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Wednesday, 2 November 2011
Page: 12569


Ms PARKE (Fremantle) (19:24): On 13 September I was proud to co-host, together with my WA parliamentary colleagues Dr Mal Washer, the Liberal member for Moore, and Greens senator, Senator Rachel Siewert, the launch of Stocking up: securing our marine economy, a report on the economic value of Australia's oceans the Centre for Policy Development. This is the fourth forum we have co-hosted at Parliament House in order to show non-partisan support for leading research into Australia's marine resources. This report is an important and timely intervention from the independent Centre for Policy Development, especially given that in the next year a final series of decisions will be made by the federal government on the system of marine protected areas to safeguard our full range of marine values.

Our oceans provide a wide range of environmental, social and economic benefits. They support thousands of regional jobs in commercial fishing and marine tourism. They provide sport and recreation for millions of Australians, and of course they have deep and abiding cultural and religious significance for Indigenous Australians. Above all, they support a rich and varied range of marine life.

During the last parliamentary sitting, a delegation from WA came to the parliament to advocate on economic, jobs, sporting, cultural and environmental grounds for the establishment of marine sanctuaries. They included representatives from the $881 million south-west tourism industry, comprising 4,000 businesses; the $300 million dive industry, representing 400,000 certified divers; the Save our Fish Stocks recreational fishing organisation, representing 4,000 South Coast anglers; and the conservation sector, led by Save Our Marine Life, the largest active conservation alliance in Australia. These people travelled across the country, from the south-west of Western Australia, to bring a message about the importance to them and to the thousands of people and businesses they represent that they want protection for our marine ecosystems in the south-west and that their livelihoods and lifestyle absolutely depend upon having healthy oceans.

We need to recognise that until now we have had insufficient analysis of the economic value that our oceans represent. In a first for Australia, the Stocking up report presents an economic assessment of the full value that our oceans provide. This report finds a shortfall in our official accounts of around $25 billion. This is the economic value provided by healthy ocean ecosystems, in forms such as carbon storage, fish nursery services and recreational opportunities—values that are currently not accounted for in our economic calculations. For example, the recreation fishing industry is estimated to be worth around $2.3 billion per year in food and retail revenue, while the value of Australia's oceans is estimated to be worth more than $15 billion in carbon emission reduction or offset capacity.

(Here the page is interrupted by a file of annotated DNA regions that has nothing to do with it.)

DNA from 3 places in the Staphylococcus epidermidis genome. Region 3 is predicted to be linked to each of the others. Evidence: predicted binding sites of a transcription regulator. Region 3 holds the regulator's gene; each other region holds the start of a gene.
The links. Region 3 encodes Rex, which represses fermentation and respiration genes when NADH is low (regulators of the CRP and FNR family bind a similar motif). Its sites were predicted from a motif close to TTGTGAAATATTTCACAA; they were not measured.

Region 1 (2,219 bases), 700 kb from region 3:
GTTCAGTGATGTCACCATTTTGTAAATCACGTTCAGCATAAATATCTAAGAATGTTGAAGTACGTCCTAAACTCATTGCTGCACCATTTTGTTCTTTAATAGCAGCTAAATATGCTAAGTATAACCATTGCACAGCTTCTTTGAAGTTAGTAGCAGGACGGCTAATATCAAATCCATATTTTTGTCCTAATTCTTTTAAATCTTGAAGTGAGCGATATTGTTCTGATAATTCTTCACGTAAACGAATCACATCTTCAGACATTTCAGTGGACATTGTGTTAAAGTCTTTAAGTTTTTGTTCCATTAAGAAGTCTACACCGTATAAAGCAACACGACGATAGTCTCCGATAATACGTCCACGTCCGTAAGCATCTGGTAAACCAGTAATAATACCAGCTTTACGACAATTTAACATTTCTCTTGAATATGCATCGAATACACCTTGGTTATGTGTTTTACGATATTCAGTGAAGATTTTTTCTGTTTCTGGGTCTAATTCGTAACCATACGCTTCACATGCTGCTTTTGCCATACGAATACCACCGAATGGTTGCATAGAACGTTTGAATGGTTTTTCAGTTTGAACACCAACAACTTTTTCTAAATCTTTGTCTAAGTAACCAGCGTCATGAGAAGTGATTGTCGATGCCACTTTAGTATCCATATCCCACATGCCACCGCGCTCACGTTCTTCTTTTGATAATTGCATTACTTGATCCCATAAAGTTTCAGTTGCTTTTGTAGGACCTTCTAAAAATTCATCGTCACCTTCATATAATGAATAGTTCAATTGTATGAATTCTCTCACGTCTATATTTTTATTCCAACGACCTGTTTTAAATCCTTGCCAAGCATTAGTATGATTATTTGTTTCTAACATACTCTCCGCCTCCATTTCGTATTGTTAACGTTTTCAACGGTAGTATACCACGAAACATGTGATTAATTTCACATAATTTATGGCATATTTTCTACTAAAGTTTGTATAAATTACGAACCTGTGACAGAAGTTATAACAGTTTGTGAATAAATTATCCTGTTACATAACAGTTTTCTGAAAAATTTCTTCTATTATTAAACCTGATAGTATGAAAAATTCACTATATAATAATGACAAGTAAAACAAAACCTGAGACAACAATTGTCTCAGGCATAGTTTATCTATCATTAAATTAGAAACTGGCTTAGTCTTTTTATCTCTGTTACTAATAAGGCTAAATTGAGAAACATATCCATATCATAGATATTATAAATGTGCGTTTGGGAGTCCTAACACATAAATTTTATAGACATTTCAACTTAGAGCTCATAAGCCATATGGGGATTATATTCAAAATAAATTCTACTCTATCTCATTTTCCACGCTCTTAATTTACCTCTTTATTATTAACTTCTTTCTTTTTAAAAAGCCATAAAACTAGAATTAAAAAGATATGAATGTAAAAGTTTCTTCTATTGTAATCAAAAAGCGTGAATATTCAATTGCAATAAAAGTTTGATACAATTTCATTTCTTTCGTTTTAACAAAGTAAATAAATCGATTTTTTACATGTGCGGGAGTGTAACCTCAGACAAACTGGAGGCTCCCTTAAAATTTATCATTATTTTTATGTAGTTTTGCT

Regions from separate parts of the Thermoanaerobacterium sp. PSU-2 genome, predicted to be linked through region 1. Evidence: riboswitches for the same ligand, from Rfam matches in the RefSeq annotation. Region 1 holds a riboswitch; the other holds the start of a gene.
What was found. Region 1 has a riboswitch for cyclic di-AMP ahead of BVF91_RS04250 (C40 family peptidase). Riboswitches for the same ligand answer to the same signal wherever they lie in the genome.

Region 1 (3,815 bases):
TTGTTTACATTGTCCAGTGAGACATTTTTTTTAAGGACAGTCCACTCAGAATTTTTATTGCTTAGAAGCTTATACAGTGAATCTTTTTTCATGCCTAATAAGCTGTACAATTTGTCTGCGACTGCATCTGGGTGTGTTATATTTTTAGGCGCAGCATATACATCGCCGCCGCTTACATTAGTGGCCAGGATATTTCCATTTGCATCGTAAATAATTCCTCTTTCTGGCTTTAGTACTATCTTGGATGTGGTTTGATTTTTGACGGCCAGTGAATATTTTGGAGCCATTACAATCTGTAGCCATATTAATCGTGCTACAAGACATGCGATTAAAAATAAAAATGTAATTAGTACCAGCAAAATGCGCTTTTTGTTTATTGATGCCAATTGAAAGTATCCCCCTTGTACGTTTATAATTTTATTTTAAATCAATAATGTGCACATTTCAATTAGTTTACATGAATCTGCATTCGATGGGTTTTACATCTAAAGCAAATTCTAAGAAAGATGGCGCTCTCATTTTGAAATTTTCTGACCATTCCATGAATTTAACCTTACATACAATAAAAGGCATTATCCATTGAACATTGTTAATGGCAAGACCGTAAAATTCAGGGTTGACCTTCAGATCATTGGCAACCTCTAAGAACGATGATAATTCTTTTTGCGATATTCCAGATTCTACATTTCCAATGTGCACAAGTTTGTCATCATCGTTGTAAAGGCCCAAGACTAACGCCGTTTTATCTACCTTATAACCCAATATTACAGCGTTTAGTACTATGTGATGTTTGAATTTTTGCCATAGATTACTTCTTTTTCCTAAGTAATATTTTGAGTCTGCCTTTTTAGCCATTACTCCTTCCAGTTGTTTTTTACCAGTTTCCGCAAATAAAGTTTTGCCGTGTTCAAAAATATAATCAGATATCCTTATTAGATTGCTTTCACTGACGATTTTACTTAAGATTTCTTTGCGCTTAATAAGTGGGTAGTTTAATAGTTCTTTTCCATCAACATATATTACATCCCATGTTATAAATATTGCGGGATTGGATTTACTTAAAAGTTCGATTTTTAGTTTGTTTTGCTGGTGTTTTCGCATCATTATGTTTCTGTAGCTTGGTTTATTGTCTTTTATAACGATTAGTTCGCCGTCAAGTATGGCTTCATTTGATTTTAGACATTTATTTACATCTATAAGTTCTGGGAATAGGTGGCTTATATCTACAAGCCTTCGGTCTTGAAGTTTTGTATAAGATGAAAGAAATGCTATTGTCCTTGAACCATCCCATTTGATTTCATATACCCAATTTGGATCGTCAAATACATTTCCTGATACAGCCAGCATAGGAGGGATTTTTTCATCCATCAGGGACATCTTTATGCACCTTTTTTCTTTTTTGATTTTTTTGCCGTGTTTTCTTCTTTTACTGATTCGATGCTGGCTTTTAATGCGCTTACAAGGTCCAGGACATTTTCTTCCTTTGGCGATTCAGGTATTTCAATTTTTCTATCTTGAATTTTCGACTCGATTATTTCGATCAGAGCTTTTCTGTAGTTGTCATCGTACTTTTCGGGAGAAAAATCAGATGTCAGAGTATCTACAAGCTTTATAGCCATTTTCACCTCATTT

The value of Australia's oceans in the context of climate change cannot be undervalued. Marine life, seagrass and naturally occurring algae are among the most efficient carbon capture methods anywhere in the world, yet in the past few decades overfishing and the destruction of seagrass stocks have resulted not only in an imbalance in the ecological state of Australia's oceans but also in the decreased capacity of our oceans to be a natural counterbalance to carbon emissions in our fight against climate change. Cockburn Sound in my electorate of Fremantle is currently subject to efforts by the University of Western Australia to rehabilitate more than 3,000 hectares of lost sea grass. This decline, noticed more than a decade ago, is the result of harmful industrial and agricultural runoff seeping into the Sound, which adds excess nutrients into the water and results in eutrophication.

Cockburn Sound is not an isolated case. More than 29 per cent of the world's seagrass has been lost since the beginning of the industrial revolution, and, with rehabilitation measured in decades, we cannot afford for this trend to continue. Too often we think of the short-term economic benefits from our marine resources without considering the long-term costs. The Montara oil spill is just one example of this. Another is that since 1990 we have seen a six per cent decline in our oceans' productivity, and this will have a flow-on effect upon the economic value and production capacity of oceans, both in Australia and internationally. Sometimes we think of the short-term costs and forget about the long-term benefits.

Establishing a system of marine protected areas around the coasts of Australia will provide long-term benefits. The Australian government is taking action on this front, with proposed marine sanctuaries across Australia's south-west, with more under consideration as the marine bioregional planning process steadily approaches its conclusion. This process has strongly engaged with stakeholders from environmental, community, fishing and other groups, and there is a foundation acceptance in Western Australia that marine park sanctuaries will, in the long term, result in a stronger, healthier and more sustainable oceanic ecosystems. As we have seen from the CPD report, it will also bring considerable unforetold economic benefits.